It took me by surprise. The outpouring of light into the dark streets of India and the eruption of hospitality, sweets, gifts and good will that came upon me during Diwali. It was a bittersweet week for me because my husband and I had been apart for over 2 months and he was to arrive a few days after Diwali so I didn’t think I would get too into the festivities but I was wrong. Two key things happened. The lights went up and we (the fellows based in Mumbai) were invited home.
First let’s get clear – what is Diwali – I always knew it as the festival of lights – which it is but it is also so much more (thanks to Wikipedia for helping me with the following details). The name “Diwali” or “Divali” comes from a Sanskrit work which means “row of lamps”. Diwali involves the lighting of small clay lamps to signify the triumph of good over evil. Diwali is actually a 5 day festival, the day which seems to be most significant is the third day when the Lakshmi Puja is performed (and the day when my office was closed).
In preparation for the 3rd day you light lamps, clean your home and buy new clothes all in the name of welcoming the Lakshmi into your home. I make sure to Skype with my sister Lakshmi on that key day and thus did indeed welcome her into my home. Firecrackers are burst because it is believed that it drives away evil spirits. Diwali in India is hands down the loudest holiday I have every experienced with firecrackers (or “cracker” as they are called here) being blasted day and night for about 2 weeks.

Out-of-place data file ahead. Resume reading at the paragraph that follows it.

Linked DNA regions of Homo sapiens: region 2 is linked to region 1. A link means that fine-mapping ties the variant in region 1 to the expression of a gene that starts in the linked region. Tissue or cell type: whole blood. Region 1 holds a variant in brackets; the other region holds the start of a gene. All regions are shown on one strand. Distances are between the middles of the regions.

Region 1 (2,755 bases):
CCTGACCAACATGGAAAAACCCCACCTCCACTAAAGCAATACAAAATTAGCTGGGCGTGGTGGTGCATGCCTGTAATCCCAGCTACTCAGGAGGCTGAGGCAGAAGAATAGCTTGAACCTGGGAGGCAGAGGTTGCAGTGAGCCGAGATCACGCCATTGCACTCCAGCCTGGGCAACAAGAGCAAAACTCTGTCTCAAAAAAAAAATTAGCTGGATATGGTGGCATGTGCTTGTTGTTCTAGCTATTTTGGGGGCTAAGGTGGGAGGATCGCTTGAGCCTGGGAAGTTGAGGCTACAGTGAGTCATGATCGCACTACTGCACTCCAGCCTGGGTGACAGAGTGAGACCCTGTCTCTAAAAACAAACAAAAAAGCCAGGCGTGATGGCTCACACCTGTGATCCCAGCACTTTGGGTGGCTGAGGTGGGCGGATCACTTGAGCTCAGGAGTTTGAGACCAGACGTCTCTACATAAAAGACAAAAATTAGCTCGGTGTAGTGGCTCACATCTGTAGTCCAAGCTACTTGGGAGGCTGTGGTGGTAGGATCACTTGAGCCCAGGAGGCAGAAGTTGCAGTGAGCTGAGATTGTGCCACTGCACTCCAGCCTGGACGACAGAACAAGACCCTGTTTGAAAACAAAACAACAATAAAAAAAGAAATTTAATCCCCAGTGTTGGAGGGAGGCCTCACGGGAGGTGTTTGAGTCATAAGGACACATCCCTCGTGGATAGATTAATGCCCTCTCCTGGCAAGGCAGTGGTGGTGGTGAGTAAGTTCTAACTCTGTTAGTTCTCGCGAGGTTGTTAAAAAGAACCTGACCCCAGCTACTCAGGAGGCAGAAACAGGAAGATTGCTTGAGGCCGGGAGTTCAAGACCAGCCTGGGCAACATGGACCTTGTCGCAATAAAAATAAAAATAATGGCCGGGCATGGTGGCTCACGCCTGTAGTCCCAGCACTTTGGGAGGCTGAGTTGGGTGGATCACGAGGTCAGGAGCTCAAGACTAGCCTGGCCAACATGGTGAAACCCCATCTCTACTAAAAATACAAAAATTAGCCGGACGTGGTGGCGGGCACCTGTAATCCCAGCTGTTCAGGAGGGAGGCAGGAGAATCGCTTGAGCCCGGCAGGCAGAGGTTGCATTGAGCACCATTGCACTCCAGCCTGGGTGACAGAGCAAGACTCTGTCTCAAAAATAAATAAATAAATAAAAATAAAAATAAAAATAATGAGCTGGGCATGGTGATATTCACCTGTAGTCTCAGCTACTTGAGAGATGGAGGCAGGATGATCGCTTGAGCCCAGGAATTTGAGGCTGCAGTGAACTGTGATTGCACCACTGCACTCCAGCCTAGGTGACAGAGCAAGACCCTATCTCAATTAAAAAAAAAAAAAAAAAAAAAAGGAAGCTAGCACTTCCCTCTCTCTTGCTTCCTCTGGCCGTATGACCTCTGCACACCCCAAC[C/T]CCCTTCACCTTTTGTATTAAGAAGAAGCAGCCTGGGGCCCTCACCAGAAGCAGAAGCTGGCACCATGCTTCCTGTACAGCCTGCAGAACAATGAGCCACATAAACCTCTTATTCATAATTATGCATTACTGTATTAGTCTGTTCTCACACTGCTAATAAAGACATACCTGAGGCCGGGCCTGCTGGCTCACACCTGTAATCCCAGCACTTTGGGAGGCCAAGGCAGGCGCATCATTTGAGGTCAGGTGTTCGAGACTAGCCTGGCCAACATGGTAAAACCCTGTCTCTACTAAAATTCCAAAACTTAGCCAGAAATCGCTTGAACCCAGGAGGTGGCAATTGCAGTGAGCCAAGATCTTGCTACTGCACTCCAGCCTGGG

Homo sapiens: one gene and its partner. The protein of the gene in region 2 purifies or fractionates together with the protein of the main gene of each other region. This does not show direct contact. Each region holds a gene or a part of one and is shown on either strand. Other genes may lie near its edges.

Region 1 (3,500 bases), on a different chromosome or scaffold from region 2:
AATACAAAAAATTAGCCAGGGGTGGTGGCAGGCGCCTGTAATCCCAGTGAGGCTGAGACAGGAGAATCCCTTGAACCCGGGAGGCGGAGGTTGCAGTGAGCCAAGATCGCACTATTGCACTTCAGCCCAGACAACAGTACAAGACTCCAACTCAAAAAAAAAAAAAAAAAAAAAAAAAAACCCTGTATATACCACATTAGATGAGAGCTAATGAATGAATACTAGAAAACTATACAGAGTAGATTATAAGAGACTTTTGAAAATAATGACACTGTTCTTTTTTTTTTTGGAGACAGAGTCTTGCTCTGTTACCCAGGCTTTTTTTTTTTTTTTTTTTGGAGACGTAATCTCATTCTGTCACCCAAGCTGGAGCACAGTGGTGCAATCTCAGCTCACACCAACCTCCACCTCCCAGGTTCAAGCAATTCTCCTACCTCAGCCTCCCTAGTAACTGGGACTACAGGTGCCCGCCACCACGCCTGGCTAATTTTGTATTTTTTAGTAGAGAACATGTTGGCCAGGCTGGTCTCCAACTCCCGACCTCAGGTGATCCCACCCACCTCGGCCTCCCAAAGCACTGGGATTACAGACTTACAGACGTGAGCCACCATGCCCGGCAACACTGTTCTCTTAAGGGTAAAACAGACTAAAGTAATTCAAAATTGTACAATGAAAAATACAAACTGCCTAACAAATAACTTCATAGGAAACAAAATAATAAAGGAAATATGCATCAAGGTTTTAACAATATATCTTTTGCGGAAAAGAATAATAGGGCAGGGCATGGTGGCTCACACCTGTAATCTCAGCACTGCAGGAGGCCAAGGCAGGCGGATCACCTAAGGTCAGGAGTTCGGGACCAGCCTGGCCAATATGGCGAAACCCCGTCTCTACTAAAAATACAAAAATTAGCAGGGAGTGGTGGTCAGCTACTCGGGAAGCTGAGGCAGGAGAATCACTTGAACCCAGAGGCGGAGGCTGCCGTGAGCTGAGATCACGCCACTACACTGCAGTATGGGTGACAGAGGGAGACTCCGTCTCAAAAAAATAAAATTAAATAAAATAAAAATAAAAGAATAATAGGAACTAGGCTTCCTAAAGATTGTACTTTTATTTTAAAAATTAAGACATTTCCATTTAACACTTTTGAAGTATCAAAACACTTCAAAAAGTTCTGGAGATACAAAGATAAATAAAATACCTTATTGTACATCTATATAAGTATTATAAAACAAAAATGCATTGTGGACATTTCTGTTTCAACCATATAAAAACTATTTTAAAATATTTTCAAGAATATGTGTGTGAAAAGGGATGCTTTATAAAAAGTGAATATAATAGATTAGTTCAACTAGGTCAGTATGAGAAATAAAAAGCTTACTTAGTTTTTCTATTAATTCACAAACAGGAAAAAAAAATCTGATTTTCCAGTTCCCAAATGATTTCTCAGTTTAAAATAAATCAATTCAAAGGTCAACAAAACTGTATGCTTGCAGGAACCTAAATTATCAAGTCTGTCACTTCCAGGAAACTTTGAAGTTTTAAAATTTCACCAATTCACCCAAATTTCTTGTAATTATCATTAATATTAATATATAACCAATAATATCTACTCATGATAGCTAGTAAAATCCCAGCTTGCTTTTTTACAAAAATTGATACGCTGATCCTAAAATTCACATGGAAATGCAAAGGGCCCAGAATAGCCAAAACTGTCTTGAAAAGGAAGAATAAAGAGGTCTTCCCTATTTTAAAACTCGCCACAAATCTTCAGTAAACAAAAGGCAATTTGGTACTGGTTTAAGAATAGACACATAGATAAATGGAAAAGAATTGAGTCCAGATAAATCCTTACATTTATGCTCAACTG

To say that the city lights up for Diwali would be the understatement of the year – the city glows for Diwali. I always knew about the festival of lights – but never fully appreciated it until experiencing it in India! Starting about a week before the first day of Diwali the lights start going up, first in the markets and at the jewelry stores, than at homes, in communities, on balconies, in doorways, in train stations – everywhere! And the city just sparkles as do the people – in their new clothes and smiles for strangers.
The best comparison I can make is to Christmas time in America – but that comparison somehow doesn’t do justice to the beauty of Diwali in India.
I was blessed to be invited home to Sriya’s house, one of our fellow Fellows for Diwali. Her Family opened their arms to all of us AIF fellows here in Mumbai. They had the girls over a few days before to do mendi on our hands and feet and for the day of Lakshmi they had us over for music, laughter, food and “crackers.” I was also invited to my friend Chandi’s home as well and managed to squeeze in two parties in one night. I also did it all in sari. Diwali filled me with a sense of belonging and of joy – a sense that while celebrations look different depending on which part of the world you’re in the joy of coming together with friends and family and filling a home with laughter knows no cultural boundaries.